Saturday, April 19, 2014
FAIRFIELD-SUISUN, CALIFORNIA
99 CENTS

How well do you know your yard?

By
From page D4 | December 29, 2013 | 1 Comment

While standing in my garden, hose in hand on a beautiful Sunday afternoon, I noticed  there was a small hole beside one of my shrubs where previously there had been none.

My first thought was that perhaps an animal had dug a hole recently, as I knew the last time I watered, it was not there.  After some investigation, I realized it was from water running off the roof where the downspout had separated from the gutter. The last rain we had created a hole. I realized then the importance of knowing every inch of my yard.

After many hours crawling on the ground weeding, planting, re-planting and investigating, I have come to know the outside of my home as well as the inside.

When you know where problems commonly occur in your yard or garden it is easier to anticipate your maintenance time. You will know where water may pool and affect you favorite plant that is sitting in too much water or where the wind hits certain areas especially hard and may put too much stress on a tree or shrub. Last year, when we had four days of consistent, hot north wind, I lost a dwarf lemon tree that was in the direct line of the wind that whistles around the corner of my house. I lost the tree that summer, but now I know better than to replant a tree in that area and instead planted a Wax Leaf Privet that is dense enough to handle the harsh wind.

Lately with the frigid temperatures, we have experienced it is important to know where the frost is most likely to land in your yard and what plants will need to be covered before you get into bed. Too many times I have leapt out of bed to spend chilly moments in my back yard with towels in my arms trying to determine which plants will need protection.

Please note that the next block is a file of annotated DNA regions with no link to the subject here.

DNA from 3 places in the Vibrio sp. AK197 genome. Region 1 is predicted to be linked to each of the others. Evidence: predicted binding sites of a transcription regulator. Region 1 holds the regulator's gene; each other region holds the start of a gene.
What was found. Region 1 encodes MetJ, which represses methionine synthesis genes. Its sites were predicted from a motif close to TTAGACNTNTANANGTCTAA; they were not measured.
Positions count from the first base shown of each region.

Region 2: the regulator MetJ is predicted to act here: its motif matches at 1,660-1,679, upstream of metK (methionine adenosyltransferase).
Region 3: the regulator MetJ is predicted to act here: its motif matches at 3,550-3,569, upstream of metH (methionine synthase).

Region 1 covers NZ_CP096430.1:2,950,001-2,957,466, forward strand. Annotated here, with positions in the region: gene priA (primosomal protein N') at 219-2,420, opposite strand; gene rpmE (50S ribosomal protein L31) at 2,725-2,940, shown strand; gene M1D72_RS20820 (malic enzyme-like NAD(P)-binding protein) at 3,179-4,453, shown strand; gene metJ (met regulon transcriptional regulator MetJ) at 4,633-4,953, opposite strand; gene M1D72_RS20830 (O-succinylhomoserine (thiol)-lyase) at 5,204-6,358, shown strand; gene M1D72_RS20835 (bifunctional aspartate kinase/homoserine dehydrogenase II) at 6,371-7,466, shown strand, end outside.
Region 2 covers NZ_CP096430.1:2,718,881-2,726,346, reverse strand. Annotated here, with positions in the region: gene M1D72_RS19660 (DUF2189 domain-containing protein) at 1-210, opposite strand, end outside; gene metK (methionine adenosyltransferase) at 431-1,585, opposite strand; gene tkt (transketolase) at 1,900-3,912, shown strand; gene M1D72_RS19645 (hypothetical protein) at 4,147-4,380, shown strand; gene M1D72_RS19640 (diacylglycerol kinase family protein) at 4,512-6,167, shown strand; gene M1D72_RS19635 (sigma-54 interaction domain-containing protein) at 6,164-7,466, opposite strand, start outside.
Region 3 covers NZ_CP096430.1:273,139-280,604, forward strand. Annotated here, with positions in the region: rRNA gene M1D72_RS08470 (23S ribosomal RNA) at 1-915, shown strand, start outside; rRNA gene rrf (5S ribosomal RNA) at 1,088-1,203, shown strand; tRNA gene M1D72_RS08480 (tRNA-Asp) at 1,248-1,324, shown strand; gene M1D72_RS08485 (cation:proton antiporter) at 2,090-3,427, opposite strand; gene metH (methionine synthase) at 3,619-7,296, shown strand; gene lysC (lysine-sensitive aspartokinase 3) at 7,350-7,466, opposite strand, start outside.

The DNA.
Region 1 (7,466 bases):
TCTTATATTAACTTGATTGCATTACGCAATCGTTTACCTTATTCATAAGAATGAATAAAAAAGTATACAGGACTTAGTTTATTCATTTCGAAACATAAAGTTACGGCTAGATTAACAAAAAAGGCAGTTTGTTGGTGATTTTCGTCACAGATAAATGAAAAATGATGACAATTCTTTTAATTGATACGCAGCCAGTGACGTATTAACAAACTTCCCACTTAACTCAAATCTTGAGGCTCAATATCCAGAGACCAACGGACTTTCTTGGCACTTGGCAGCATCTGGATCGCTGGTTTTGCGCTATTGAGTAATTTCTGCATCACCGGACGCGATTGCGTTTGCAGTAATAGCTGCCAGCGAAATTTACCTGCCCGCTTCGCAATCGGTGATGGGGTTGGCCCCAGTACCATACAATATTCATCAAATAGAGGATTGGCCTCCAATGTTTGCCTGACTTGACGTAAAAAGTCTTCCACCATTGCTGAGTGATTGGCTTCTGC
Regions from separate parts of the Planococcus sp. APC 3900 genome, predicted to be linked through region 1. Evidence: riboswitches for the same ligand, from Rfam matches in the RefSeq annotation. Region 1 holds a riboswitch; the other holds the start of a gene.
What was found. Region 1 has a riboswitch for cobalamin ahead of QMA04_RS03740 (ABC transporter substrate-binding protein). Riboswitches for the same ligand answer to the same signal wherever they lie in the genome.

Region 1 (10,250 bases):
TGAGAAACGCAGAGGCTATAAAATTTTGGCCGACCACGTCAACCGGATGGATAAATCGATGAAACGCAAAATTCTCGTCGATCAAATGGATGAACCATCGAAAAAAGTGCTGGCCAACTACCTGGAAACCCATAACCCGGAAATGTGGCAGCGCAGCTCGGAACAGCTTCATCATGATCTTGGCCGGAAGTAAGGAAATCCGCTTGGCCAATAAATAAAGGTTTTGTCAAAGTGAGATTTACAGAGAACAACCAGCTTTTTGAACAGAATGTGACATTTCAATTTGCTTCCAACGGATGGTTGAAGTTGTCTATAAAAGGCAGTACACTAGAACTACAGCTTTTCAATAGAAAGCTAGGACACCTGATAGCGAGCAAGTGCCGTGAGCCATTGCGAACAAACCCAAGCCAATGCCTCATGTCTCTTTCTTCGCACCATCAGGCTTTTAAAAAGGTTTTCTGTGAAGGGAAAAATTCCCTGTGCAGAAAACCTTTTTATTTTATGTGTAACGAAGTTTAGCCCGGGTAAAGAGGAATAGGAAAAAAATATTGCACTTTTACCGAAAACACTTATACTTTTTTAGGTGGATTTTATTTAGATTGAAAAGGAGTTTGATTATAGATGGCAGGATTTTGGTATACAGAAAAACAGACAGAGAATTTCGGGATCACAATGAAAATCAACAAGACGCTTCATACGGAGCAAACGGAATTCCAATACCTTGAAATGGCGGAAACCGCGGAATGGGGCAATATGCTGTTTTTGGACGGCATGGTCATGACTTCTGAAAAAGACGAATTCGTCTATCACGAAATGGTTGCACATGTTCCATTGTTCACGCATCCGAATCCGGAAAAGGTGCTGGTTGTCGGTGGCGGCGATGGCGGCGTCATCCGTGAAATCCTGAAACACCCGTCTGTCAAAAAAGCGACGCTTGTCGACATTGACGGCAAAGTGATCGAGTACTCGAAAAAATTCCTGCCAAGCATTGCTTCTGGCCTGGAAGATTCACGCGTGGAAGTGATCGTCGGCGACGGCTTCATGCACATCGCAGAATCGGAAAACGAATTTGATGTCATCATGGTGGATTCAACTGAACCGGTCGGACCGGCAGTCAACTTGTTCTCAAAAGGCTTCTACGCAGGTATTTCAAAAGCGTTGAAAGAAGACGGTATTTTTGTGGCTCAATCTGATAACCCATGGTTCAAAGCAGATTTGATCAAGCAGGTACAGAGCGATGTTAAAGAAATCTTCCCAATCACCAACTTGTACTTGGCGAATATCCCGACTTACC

Many of my plants in the back of my yard, which gets the hottest of the sun in summer, were also affected most by the frost. My front yard was completely unscathed.

To know where pests may accumulate, where drainage issues happen, what spots get more sun or are especially hot in summer and how the air and wind circulates can make maintenance less of a chore. It can also be the difference between success and failure among your plantings and your garden may flourish and thrive. The microclimates within your yard can make for a more interesting garden as well. Grouping plants that appreciate the same conditions will also make caring for them less like work and more like fun and can make the trips to the garden center feel like a treasure hunt finding just the right plant for that special spot.

Periodically checking how well your irrigation system is working is always a good idea. Check for water that may be pooling anywhere, broken sprinkler heads or areas that are not getting sufficient water. The sprinklers in my yard take quite a beating from bicycles, basketballs and are kicked time after time and must be repositioned often so as not to be constantly watering the sidewalk. Far too much precious water is wasted by faulty irrigation systems.

After checking my own sprinklers recently I learned that a large blackened area on a tree in my yard was getting too much water. I determined that the blackened area was caused by a sprinkler that was hitting the tree daily and it seemed to be rotting the bark. Since I have repositioned it to point down to the grass (where it was meant to be) the tree is much happier.

Many common maintenance problems could be solved by simply observing what is happening (or not happening) in your garden, and it is a good excuse to sit down and enjoy the fruits of your labor.

Often my neighbor catches me “talking to my plants” as she says to me when she sees me in my yard alone just watching and looking. I have to laugh now because after living across the street from each other for four years, I catch her doing the same and her garden has never looked better.  I think these conversations with my plants is why I have not fixed the drip system in one of my large flower beds, secretly I think it because I like to water with the hose and watch my garden grow.

Amy Creighton is a Master Gardener with the University of California Cooperative Extension office in Fairfield. If you have gardening questions, call the Master Gardener’s office at 784-1322.

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Discussion | 1 comment

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  • Rich GiddensDecember 29, 2013 - 10:06 am

    Even the master gardeners and horticulturalists admit making mistakes but you learn in the process. It seems the biggest problems here are the alkaline water, clay adobe soil that's needs to be continually amended with organic matter and the incessant sunlight with no shade for plants. Large deciduous trees seem to help with the shade. If it doesn't rain soon, this place will be just a dry gulch and yards will soon be outlawed because of the drought emergency.

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